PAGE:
‘Diversity,’ ‘Tragedy,’ and the Army
From a New York Times story: General George Casey Jr., the Army chief of staff, said Sunday in an interview on CNN’s State of the Union, with regard to a possible anti-Muslim backlash in the Army in the wake of the Fort Hood shootings: “It would be a shame — as great a tragedy as this was — it would be a shame if our diversity became a casualty as well.” And on ABC’s This Week with George Stephanopoulos, he said: “A diverse Army gives us strength.” The Times said (not directly quoting General Casey) that this was “an indication of the Army’s effort to ward off bias against the more than 3,000 Muslims in its ranks.”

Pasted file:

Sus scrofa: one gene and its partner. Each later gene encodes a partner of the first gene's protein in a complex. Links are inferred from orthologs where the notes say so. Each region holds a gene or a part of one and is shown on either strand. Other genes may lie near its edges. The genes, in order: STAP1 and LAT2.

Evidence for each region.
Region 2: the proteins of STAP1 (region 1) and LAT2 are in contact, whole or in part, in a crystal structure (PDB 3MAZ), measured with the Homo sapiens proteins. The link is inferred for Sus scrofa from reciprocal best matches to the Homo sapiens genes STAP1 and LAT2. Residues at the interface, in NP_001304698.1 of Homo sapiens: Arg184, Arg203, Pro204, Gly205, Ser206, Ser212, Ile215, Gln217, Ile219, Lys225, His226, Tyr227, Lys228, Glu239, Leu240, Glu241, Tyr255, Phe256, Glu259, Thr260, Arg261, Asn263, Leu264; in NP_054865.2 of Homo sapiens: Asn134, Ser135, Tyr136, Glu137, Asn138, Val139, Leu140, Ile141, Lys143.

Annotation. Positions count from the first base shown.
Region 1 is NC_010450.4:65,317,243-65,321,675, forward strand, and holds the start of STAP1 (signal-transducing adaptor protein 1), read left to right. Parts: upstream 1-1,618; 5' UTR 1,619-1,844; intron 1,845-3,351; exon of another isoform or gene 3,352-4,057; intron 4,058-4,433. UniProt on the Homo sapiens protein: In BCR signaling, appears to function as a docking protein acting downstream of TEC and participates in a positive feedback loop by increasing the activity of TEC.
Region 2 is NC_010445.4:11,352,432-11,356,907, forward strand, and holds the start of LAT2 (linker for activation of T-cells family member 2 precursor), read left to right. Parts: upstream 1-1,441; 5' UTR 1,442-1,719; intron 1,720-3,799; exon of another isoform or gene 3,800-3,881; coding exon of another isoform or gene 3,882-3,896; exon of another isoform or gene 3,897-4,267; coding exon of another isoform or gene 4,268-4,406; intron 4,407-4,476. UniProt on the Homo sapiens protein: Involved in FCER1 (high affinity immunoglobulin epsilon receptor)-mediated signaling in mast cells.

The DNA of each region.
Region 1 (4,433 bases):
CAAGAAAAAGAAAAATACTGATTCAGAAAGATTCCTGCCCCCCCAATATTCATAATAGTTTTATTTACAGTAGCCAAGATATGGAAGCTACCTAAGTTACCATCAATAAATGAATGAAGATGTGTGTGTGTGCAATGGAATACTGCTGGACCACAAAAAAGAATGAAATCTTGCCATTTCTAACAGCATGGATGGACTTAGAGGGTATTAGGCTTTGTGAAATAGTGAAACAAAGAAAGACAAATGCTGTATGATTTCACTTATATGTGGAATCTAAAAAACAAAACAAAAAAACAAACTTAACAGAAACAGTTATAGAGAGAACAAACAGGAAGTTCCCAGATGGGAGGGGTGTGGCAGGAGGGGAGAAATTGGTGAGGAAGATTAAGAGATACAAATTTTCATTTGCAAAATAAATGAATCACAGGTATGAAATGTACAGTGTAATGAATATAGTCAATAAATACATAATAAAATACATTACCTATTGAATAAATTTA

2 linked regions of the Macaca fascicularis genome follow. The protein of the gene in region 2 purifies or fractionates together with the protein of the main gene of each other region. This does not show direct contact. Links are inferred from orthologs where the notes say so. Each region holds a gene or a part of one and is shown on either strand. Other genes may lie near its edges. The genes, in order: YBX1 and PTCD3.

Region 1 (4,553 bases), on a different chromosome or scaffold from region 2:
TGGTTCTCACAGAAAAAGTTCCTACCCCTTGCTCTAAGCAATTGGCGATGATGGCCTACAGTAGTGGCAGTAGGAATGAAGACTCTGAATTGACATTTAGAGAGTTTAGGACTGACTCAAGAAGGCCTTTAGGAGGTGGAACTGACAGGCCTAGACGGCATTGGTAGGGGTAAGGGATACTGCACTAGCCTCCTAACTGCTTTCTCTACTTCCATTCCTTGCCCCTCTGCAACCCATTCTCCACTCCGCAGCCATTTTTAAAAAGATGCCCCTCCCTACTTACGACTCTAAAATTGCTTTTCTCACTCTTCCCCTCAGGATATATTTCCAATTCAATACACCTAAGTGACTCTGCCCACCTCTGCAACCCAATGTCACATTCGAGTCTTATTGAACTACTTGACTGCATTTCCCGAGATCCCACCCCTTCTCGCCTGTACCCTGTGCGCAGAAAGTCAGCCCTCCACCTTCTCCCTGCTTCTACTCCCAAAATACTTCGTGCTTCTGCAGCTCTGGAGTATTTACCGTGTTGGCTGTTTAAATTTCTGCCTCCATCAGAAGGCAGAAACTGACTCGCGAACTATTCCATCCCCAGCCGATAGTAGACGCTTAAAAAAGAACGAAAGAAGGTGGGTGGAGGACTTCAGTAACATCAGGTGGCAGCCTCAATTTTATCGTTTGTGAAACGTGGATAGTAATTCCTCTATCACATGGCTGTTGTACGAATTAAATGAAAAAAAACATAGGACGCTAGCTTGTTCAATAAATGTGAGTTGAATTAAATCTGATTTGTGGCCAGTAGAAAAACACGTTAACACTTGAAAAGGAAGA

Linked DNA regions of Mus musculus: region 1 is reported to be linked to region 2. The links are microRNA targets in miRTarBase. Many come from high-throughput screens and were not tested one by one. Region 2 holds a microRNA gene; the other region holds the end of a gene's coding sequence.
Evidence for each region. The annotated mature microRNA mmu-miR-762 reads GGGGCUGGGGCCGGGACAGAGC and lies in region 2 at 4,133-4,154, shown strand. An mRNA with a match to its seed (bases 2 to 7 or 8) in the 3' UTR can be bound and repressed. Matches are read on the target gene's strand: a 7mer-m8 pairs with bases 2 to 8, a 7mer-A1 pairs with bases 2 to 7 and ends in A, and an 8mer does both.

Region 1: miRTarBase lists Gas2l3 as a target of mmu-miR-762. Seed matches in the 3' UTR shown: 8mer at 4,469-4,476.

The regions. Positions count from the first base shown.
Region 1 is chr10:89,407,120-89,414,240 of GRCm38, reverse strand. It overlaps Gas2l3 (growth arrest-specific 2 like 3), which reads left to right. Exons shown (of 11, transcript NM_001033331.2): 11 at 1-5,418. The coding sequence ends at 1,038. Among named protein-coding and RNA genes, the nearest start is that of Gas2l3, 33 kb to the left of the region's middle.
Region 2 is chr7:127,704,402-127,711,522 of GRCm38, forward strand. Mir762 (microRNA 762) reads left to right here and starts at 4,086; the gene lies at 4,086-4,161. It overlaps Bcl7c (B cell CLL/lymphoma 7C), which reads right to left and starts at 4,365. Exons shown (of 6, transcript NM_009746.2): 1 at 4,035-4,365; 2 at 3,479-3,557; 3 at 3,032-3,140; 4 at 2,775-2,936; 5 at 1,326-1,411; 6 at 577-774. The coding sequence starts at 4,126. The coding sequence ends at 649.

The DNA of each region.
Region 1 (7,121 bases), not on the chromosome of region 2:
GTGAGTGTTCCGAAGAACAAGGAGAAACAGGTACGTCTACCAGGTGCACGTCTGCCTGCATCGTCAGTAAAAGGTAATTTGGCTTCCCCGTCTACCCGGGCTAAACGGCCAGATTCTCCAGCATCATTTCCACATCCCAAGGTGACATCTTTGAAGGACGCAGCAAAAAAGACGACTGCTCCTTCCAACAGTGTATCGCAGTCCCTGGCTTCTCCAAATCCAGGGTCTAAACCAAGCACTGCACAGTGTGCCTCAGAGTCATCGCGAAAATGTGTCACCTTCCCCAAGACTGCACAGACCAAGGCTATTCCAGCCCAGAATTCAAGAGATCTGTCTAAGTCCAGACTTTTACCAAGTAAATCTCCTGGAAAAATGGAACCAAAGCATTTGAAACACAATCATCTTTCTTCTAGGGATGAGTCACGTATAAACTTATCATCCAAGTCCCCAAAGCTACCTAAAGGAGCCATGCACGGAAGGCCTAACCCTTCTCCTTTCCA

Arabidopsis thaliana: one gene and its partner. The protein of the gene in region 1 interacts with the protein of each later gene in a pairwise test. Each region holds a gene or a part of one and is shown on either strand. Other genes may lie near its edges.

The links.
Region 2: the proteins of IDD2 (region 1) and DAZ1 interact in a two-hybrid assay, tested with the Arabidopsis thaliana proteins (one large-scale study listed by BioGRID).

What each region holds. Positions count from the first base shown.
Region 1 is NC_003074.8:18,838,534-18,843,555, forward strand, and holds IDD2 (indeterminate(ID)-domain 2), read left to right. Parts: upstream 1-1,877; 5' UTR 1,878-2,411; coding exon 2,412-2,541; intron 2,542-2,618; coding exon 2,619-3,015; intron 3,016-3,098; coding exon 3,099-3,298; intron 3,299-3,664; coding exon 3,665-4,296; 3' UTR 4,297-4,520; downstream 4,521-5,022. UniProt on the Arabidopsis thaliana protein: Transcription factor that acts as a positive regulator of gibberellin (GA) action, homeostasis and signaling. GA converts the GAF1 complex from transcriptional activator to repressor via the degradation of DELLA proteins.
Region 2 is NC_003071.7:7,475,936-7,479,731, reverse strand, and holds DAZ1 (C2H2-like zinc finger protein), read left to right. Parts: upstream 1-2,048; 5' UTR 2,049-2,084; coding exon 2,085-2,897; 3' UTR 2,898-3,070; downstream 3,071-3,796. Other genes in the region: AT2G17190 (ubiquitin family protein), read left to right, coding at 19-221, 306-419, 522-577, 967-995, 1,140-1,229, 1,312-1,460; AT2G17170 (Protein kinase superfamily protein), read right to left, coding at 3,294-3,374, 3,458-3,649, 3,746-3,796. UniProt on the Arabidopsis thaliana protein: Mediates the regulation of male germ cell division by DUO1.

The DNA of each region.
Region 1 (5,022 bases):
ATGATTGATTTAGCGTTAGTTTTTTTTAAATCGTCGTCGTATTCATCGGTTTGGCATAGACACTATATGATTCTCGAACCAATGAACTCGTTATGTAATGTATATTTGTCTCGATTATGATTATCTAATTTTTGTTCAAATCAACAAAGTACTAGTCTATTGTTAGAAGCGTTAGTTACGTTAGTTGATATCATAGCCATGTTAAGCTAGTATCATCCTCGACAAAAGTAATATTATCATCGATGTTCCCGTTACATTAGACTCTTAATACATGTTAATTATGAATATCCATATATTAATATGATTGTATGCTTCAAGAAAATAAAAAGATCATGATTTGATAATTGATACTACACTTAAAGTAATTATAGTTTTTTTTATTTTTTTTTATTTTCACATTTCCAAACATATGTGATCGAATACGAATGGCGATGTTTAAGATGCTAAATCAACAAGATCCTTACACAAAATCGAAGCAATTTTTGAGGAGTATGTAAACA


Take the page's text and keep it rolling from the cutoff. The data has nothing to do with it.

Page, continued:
As I’ve said many times in the affirmative-action context, there’s nothing wrong with diversity, but its advantages are greatly exaggerated, and they certainly do not justify the discrimination that routinely takes place in its name. Likewise, even if there are some nice things about having a diverse Army, it is hardly “a shame” if the Army becomes somewhat less diverse in order to keep our soldiers from being killed. “A diverse Army gives us strength” only if it is non-diverse when it comes to things like loyalty and reliability. This does not mean that Muslim soldiers are inherently disloyal or unreliable — of course that is not true — but it does mean that the scrutiny of soldiers’ loyalty and reliability ought not be discouraged because it has, horrors!, a politically incorrect “disparate impact” on some demographic groups. And nobody should be intimidated from doing the right thing because someone may say it’s discrimination.